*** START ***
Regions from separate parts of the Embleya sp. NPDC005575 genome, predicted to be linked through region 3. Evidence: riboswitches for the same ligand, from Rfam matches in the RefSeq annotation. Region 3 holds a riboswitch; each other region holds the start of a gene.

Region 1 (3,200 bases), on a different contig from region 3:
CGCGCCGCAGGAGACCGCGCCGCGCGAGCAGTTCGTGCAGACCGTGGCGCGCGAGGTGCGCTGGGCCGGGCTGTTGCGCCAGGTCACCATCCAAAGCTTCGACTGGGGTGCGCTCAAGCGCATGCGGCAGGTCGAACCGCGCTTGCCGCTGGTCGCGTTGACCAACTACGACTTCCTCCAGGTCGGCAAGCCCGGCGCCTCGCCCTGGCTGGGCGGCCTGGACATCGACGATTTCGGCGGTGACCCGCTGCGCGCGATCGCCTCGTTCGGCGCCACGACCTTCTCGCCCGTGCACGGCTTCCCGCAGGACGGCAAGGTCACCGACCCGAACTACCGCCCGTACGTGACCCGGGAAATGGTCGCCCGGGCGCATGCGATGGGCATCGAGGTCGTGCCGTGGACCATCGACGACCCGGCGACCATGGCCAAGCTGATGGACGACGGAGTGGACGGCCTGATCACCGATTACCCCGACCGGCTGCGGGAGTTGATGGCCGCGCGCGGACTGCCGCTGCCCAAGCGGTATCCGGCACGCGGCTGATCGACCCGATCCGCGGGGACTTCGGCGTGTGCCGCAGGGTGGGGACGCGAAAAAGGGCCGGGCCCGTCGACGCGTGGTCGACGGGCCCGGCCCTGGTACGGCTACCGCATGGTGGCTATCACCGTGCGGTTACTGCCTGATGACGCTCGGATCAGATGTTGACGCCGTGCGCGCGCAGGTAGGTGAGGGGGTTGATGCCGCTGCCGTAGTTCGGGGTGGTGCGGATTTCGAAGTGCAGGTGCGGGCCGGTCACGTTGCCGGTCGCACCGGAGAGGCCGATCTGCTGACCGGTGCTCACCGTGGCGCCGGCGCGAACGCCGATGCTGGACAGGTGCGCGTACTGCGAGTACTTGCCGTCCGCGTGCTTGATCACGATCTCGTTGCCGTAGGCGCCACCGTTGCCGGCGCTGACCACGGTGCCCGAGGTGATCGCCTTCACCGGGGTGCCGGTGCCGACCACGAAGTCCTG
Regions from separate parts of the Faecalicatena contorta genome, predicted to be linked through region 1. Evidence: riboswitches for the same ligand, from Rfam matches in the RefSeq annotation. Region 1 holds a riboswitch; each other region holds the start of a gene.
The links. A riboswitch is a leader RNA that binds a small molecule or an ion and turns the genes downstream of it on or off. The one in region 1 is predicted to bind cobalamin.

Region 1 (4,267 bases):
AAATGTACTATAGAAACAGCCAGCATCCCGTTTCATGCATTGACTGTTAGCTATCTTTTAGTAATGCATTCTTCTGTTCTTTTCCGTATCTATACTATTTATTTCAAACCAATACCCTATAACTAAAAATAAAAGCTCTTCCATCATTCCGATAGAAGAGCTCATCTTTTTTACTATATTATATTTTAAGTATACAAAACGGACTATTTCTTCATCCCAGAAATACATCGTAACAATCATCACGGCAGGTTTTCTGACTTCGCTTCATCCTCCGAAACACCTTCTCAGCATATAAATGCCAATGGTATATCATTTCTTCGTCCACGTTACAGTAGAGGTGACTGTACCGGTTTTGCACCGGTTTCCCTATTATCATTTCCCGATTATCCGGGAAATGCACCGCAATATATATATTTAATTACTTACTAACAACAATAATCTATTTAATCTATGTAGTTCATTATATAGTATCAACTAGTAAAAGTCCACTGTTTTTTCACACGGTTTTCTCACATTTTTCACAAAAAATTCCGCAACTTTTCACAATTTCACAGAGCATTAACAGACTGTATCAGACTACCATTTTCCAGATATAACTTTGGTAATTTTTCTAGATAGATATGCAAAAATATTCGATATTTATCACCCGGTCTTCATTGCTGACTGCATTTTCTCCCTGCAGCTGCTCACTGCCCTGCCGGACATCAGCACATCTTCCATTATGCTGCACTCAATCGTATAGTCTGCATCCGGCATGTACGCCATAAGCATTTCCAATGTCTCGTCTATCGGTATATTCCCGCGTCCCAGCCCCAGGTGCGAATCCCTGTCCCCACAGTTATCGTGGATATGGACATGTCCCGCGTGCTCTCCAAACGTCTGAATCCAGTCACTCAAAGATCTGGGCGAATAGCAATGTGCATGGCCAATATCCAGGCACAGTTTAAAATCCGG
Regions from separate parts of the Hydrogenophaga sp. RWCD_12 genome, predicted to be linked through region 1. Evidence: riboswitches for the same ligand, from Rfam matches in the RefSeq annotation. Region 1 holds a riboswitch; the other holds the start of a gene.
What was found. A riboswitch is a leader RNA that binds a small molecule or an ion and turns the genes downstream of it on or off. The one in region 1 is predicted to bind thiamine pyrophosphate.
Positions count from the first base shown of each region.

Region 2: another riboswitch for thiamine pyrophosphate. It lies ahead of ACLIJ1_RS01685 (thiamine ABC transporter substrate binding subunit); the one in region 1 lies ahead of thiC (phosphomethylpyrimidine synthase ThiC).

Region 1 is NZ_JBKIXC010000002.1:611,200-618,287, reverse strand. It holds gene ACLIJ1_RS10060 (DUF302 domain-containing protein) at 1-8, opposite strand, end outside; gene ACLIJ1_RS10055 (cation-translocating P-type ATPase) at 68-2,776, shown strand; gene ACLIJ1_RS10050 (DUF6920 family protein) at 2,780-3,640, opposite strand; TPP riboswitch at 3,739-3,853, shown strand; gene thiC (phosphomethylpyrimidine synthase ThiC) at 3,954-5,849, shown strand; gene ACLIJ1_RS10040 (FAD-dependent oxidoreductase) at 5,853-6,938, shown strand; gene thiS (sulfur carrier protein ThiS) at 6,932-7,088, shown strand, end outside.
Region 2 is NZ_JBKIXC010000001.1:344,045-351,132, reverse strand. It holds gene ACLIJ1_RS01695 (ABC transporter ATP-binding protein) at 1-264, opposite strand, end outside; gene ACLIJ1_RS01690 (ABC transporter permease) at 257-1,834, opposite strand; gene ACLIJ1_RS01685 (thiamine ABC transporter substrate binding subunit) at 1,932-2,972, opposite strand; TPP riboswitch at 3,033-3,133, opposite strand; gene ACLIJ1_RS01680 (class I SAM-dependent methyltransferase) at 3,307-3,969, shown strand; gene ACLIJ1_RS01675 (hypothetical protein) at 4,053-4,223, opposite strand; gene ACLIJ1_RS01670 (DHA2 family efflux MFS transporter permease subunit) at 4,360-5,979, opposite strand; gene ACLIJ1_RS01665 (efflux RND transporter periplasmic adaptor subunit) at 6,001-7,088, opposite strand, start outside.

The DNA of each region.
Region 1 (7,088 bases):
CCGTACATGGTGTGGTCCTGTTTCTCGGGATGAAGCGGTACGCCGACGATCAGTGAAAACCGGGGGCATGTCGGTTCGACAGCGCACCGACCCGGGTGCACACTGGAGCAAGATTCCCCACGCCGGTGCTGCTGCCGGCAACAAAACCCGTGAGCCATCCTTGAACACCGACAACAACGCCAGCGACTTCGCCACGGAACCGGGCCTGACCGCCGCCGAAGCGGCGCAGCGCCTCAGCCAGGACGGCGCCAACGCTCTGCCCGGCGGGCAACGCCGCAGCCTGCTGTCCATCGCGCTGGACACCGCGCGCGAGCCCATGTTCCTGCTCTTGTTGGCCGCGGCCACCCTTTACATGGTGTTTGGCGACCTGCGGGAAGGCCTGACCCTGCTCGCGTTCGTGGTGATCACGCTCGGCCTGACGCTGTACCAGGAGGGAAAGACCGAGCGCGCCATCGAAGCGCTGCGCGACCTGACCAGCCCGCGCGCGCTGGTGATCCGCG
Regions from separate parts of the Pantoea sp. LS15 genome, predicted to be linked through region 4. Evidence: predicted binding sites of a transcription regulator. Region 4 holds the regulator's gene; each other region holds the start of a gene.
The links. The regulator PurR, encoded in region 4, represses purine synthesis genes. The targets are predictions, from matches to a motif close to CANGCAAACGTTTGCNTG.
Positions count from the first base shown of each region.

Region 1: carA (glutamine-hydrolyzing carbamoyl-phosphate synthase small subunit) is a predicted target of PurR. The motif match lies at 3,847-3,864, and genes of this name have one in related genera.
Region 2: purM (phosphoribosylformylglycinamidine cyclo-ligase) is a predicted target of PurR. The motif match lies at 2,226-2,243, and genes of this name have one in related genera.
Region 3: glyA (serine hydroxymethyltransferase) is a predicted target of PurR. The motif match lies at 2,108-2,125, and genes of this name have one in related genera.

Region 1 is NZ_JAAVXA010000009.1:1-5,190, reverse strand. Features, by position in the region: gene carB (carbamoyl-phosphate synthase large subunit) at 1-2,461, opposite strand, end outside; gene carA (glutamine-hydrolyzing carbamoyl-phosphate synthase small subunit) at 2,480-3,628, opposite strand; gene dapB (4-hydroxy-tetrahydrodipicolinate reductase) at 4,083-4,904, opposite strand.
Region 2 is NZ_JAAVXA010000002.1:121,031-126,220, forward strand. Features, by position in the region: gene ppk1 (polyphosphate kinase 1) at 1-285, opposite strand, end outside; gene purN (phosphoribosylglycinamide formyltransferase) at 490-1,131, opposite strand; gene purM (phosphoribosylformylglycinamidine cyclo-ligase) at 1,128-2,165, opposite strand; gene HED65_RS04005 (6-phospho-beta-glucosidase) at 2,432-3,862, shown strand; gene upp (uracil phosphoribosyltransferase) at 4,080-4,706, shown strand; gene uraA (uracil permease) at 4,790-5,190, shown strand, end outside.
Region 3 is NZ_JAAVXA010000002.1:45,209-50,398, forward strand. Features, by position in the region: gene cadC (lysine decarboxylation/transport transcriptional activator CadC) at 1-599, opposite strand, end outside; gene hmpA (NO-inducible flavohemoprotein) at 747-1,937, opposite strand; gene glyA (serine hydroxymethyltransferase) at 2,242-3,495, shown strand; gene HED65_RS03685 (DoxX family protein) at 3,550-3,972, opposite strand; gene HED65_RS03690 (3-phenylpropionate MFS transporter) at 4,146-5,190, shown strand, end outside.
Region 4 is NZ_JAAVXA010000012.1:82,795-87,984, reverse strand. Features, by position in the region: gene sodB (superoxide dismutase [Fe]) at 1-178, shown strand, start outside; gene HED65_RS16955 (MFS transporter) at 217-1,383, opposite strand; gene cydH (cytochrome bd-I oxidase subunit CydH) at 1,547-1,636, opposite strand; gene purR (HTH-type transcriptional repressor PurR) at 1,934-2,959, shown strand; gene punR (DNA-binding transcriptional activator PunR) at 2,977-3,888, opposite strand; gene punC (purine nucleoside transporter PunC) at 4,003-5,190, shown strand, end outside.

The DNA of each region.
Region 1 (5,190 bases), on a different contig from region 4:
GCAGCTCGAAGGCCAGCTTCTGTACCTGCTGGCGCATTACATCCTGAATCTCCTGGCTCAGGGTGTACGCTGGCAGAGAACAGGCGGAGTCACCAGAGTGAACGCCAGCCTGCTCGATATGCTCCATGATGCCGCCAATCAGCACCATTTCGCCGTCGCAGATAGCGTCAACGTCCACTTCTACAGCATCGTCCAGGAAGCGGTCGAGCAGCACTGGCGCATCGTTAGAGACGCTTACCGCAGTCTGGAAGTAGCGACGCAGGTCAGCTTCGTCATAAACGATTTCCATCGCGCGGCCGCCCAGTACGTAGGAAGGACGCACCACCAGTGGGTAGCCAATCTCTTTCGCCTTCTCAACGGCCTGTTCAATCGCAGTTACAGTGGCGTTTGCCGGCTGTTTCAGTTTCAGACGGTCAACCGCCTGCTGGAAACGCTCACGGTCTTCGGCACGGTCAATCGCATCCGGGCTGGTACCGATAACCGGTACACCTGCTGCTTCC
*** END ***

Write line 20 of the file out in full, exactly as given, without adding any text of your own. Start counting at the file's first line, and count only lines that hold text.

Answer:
Region 1: carA (glutamine-hydrolyzing carbamoyl-phosphate synthase small subunit) is a predicted target of PurR. The motif match lies at 3,847-3,864, and genes of this name have one in related genera.